Pa Patient Saf Advis 2018 Sep;15(3).
Safety Stories: A Weighty Problem
Anesthesiology, Critical Care, Emergency Medicine, Nursing, Pediatrics
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​This vignette presents a brief, timely highlight of events reported through the Pennsylvania Patient Safety Reporting System (PA-PSRS) that may provide a learning opportunity for facilities.

A Weighty Problem


Reviewing patient's profile and found her weight entered as 73 lb. Patient reweighed and weight is 73 kg [161 lb].

Weight of 8.8 kg written on the order sheet. Orders for medications for intubation based on weight of 8.8 kg. Actual weight is 4 kg [8.8 lb]. Patient's vital signs remained stable during intubation.

Patient weighed during preoperative assessment, weight charted as 13.2 kg. Pt to OR. During procedure, physician's assistant recalled patient weight as 6 kg at the last office visit. After procedure, patient weighed and weight documented at 6.2 kg. Weight was done in kg [during preoperative assessment]; family had requested weight in pounds and pound weight was documented as kg weight.


Errors involving documentation that confuse kilograms (kg) and pounds (lb) are particularly hazardous for pediatric patients—whose medications or other treatments are usually adjusted according to the patient's weight—but may also have consequences for adult patients.1 In the first case, the patient's weight was obtained in kilograms but incorrectly documented in pounds. In the second case, the patient's weight in pounds was incorrectly documented as kilograms and he received a medication overdose.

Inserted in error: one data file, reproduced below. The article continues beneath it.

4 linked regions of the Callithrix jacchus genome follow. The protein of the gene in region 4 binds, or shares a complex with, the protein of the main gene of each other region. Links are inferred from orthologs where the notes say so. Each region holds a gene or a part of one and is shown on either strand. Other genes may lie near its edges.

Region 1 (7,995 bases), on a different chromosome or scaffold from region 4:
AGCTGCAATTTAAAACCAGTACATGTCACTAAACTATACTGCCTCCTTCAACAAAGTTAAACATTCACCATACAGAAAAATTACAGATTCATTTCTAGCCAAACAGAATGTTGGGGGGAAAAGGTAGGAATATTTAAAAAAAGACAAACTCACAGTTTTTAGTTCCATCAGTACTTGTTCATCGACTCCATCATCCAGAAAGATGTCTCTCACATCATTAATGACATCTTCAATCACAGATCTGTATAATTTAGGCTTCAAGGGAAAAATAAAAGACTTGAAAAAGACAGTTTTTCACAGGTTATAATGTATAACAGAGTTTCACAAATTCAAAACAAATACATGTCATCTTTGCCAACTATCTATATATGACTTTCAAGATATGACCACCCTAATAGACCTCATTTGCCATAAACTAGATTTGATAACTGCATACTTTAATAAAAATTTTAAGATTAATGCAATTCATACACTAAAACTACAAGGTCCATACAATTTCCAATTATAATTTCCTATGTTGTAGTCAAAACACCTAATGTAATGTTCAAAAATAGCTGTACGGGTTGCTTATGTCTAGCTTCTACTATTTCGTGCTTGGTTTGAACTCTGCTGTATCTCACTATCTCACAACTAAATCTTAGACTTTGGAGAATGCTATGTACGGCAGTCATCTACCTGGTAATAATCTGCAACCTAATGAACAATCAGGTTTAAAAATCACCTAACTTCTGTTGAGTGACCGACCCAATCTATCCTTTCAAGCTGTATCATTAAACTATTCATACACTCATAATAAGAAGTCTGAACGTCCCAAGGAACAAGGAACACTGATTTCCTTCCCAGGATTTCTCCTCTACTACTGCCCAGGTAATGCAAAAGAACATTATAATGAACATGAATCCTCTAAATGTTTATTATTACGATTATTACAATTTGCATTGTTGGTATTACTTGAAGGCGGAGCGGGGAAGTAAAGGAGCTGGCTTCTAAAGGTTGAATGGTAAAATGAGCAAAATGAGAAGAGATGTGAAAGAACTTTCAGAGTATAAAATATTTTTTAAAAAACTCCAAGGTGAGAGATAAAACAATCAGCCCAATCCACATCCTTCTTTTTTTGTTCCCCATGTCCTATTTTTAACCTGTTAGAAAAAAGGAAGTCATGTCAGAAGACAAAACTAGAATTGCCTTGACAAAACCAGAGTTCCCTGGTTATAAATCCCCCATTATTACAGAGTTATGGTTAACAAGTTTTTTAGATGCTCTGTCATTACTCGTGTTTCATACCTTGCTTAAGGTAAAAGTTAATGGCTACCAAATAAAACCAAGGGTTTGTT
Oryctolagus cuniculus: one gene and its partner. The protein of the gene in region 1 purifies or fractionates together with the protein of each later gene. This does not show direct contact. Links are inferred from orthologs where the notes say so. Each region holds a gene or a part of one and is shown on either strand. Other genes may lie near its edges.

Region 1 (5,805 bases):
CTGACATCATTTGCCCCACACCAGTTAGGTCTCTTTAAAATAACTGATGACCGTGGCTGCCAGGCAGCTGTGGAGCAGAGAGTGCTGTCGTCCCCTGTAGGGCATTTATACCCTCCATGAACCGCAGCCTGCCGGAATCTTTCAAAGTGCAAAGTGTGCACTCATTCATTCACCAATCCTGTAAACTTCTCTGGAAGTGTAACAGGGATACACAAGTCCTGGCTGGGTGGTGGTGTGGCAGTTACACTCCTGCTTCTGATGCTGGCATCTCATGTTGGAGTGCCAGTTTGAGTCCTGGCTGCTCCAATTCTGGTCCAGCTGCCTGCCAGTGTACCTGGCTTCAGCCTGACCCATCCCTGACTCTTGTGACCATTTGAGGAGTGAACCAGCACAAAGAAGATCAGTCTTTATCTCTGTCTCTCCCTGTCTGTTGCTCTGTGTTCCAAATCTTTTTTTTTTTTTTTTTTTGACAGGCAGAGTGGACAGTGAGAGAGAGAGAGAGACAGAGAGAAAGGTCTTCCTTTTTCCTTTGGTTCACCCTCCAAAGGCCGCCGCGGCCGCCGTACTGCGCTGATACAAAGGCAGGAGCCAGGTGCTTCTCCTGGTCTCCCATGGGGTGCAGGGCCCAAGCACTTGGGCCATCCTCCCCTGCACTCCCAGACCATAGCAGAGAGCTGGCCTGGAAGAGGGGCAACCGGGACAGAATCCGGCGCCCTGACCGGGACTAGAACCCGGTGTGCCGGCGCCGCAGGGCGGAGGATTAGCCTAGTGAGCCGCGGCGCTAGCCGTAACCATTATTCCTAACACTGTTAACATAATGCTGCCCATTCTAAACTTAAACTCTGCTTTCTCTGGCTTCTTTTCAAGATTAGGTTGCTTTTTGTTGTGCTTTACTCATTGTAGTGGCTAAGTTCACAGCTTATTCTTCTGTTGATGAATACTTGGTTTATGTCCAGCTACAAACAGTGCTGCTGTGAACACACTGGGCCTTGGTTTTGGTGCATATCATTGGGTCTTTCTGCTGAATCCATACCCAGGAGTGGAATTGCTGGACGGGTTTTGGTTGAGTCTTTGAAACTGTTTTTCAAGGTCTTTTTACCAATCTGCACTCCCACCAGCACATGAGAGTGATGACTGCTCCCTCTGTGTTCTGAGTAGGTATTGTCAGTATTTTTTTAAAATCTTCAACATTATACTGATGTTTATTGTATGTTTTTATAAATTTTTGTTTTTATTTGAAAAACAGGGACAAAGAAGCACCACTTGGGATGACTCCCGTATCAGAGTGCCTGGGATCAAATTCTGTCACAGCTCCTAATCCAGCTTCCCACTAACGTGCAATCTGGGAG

Because of the magnitude of the difference between weights in pounds and in kilograms (1 kg = 2.2 lb), the error is often identified by astute clinicians who recognize the difference between the documented weight and their knowledge of the individual patient. However, relying on clinician vigilance is an insufficient strategy.

The Pennsylvania Patient Safety Authority recently issued recommendations that all patients be weighed and those weights are both obtained and documented in metric units. The recommendations are available through the Pennsylvania Bulletin.2


* The details of the PA-PSRS event narratives in this article have been modified to preserve confidentiality.


  1. Update on medication errors associated with incorrect patient weights. Pa Patient Saf Advis. 2016 Jun;13(2):50-7. 
  2. Final recommendation to ensure accurate patient weights, 48 Pa. Bull. 5679 (2018 Sep 8). Also available:

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